We’re about to find out if they’re right. And, we’re about to learn how the level of discipline off the field can make a champion on it.
Heavyweight bout on tap
It remains unclear if we’ll get to see that coveted Patrick Mahomes-Drew Brees shootout this Sunday when the Kansas City Chiefs visit the New Orleans Saints. The Saints just activated Brees off of the injured list, and a determination on his return from multiple fractured ribs is still to be made. If deemed healthy, Brees could lead the Saints against Mahomes and the Chiefs in a Super Bowl preview.
But even if Brees doesn’t play, this showdown still offers great intrigue because of the heavyweight matchup that is Kansas City’s offense versus the New Orleans defense.
The Chiefs boast the best offense in the league when it comes to yards gained (429.2 per contest). Averaging 31.0 points per game, they rank second to Green Bay by half a point in the scoring category.
Meanwhile, the Saints rank among the best defenses the Chiefs have faced this season. They’re second in the league in total yardage, limiting teams to 298.4 per game, and fourth in points allowed (20.4). New Orleans also is top 10 in third down stops (38.6%).
The Saints also are one of the best defensive teams on down and distance scenarios while the Chiefs have one of the best offenses in the same regard.
The Chiefs have proved they can score against some of the league’s top defenses. Last week, they hung 33 on Miami, which ranks second in points, first in takeaways and first on third down stops.
The Saints boast one of the fiercest pass rushes, but, according to Next Gen Stats, Mahomes is at his best against the blitz. His passer rating against five or more pass rushers is 116.5, but 109.0 against four rushers or fewer.
It’s hard to rattle Mahomes, but it’ll be interesting to see if the Saints opt to drop more into coverage and force him to beat them in the check-down game and hope he grows impatient and starts forcing throws deep, or if they elect to try to bring pressure so he doesn’t have time to operate.
Pressure on in Washington
Riding a four-game streak and holding first place in the NFC East despite a 6-7 record, the Washington Football Team faces a tall task this week while hosting highly motivated Seattle.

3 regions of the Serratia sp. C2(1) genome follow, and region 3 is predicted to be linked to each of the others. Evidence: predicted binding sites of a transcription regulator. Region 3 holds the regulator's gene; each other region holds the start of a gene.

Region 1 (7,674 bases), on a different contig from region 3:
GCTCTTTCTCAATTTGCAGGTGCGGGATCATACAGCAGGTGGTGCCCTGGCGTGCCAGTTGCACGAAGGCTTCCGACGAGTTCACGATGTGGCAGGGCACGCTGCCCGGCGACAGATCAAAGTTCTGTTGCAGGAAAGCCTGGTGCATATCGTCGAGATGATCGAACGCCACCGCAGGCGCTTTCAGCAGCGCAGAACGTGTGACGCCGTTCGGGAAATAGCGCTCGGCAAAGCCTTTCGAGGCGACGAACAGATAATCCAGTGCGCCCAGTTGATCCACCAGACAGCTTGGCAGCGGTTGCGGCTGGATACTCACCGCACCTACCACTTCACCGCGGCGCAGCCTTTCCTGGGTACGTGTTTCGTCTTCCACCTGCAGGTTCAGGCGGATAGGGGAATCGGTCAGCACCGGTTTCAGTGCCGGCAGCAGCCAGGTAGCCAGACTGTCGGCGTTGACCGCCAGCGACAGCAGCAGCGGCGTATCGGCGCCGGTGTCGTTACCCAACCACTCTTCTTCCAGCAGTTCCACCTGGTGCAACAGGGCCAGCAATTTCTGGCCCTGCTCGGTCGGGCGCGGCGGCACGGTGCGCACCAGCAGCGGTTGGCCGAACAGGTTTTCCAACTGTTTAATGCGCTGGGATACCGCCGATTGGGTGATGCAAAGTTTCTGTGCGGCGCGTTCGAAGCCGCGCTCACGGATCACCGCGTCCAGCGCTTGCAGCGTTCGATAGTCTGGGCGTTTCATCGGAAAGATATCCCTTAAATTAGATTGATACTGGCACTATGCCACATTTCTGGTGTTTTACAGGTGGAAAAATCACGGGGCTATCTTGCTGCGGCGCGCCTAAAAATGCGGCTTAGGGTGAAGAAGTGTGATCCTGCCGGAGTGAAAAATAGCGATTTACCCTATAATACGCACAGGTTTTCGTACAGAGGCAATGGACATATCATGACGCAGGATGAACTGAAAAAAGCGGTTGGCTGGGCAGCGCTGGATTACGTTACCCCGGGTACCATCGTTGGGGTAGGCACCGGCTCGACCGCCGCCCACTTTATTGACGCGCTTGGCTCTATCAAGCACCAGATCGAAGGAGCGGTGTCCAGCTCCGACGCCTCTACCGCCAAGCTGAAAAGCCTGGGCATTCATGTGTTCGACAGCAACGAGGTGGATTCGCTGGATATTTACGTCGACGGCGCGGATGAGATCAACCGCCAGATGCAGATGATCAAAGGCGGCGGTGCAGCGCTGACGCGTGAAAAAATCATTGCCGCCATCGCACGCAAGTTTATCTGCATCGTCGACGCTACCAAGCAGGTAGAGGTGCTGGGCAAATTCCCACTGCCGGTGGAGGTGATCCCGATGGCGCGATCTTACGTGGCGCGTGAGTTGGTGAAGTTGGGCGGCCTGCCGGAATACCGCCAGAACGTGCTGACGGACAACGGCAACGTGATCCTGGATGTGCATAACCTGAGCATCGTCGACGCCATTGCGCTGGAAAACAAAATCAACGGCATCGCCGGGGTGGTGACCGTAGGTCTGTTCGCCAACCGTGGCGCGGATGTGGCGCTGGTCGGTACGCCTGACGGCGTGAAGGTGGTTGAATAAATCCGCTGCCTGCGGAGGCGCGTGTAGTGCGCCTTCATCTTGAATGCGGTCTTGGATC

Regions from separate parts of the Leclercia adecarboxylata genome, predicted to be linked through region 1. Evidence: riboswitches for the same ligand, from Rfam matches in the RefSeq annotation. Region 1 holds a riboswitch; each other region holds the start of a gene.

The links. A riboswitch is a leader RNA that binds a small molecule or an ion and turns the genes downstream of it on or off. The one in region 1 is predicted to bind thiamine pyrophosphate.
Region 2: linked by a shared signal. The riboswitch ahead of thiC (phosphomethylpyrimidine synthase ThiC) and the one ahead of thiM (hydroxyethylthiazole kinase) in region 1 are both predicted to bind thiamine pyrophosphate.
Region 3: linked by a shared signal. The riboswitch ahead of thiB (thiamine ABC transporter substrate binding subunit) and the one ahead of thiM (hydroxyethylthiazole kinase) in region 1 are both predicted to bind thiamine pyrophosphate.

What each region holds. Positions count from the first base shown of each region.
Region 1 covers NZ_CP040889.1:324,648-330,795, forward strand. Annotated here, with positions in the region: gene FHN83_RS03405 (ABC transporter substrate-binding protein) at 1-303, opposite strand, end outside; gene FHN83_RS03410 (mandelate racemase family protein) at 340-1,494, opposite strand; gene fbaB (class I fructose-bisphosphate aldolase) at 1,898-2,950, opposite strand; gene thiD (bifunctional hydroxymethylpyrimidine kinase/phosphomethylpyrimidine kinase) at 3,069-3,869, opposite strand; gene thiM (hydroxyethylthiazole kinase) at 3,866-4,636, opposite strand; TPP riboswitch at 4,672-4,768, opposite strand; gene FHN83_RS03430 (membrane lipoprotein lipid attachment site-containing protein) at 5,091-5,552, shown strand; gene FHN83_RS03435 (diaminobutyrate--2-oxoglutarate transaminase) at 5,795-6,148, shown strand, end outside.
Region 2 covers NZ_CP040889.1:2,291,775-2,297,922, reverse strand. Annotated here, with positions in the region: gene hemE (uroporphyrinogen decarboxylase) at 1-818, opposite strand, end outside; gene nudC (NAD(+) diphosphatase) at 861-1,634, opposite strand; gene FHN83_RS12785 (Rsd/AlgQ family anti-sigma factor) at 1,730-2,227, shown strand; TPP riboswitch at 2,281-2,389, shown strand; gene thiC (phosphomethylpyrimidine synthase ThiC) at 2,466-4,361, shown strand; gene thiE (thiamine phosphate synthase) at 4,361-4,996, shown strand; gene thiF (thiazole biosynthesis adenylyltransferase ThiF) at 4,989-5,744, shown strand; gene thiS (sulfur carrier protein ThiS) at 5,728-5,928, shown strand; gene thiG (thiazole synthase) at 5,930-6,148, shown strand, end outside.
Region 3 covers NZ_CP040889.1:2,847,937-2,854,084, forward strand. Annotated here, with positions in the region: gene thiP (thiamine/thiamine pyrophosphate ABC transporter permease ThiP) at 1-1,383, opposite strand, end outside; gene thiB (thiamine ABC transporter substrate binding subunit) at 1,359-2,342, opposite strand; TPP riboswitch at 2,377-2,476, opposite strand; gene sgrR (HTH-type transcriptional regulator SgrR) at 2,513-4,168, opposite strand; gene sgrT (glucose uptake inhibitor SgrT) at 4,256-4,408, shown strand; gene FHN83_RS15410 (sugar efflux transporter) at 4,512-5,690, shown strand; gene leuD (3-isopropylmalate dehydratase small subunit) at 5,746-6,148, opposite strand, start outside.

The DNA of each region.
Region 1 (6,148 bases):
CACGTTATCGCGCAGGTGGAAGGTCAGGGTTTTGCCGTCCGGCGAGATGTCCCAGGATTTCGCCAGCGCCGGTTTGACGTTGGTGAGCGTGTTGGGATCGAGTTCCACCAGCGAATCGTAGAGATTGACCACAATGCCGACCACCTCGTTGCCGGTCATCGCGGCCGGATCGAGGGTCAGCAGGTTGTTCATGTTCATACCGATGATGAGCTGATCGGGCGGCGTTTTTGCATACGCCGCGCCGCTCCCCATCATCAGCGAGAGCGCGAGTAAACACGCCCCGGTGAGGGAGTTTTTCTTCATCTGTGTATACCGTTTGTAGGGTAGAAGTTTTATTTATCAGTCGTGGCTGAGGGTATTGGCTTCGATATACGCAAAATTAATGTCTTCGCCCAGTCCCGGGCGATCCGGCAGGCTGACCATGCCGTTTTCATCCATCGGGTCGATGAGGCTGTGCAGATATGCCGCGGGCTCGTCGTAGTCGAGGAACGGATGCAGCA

Washington has little margin for error while trying to pull off this once improbable quest of rebounding from 1-5 to win the division. They’re in the drivers’ seat right now and could create some cushion with a win. But health could greatly factor in their chances.
Quarterback Alex Smith (4-1 as starter this season) is recovering from a calf strain that forced him out of the entire second half of Sunday’s win over San Francisco. He didn’t practice Wednesday. Dwayne Haskins (demoted after four weeks) took over but showed signs of rust.
Haskins would start if Smith can’t play, and while it’s a golden opportunity for the second-year pro to show his coaches he has learned from the mistakes that prompted his benching, he faces a great challenge: operating against a Seahawks defense that has gotten after quarterbacks at a higher rate than any other team in the second half of the season thanks to the arrival of Carlos Dunlap and the healthy return of Jamal Adams. A strong run game could ease pressure, but Washington remains without top back Antonio Gibson (toe).
Washington’s defense carried the team in last week’s victory over San Francisco and will need to deliver again.
It’s unreasonable to expect the unit to score another 14 points this week, but Chase Young & Co. must rattle Russell Wilson and try to take away big-play threat D.K. Metcalf. Will their efforts be enough? Washington’s offense is sorely lacking in the big-play department, and in a game where one such play could decide the outcome, Seattle could prevail, further clouding the NFC East picture.
Follow USA TODAY Sports’ Mike Jones on Twitter @ByMikeJones and listen to the Football Jones podcast on iTunes.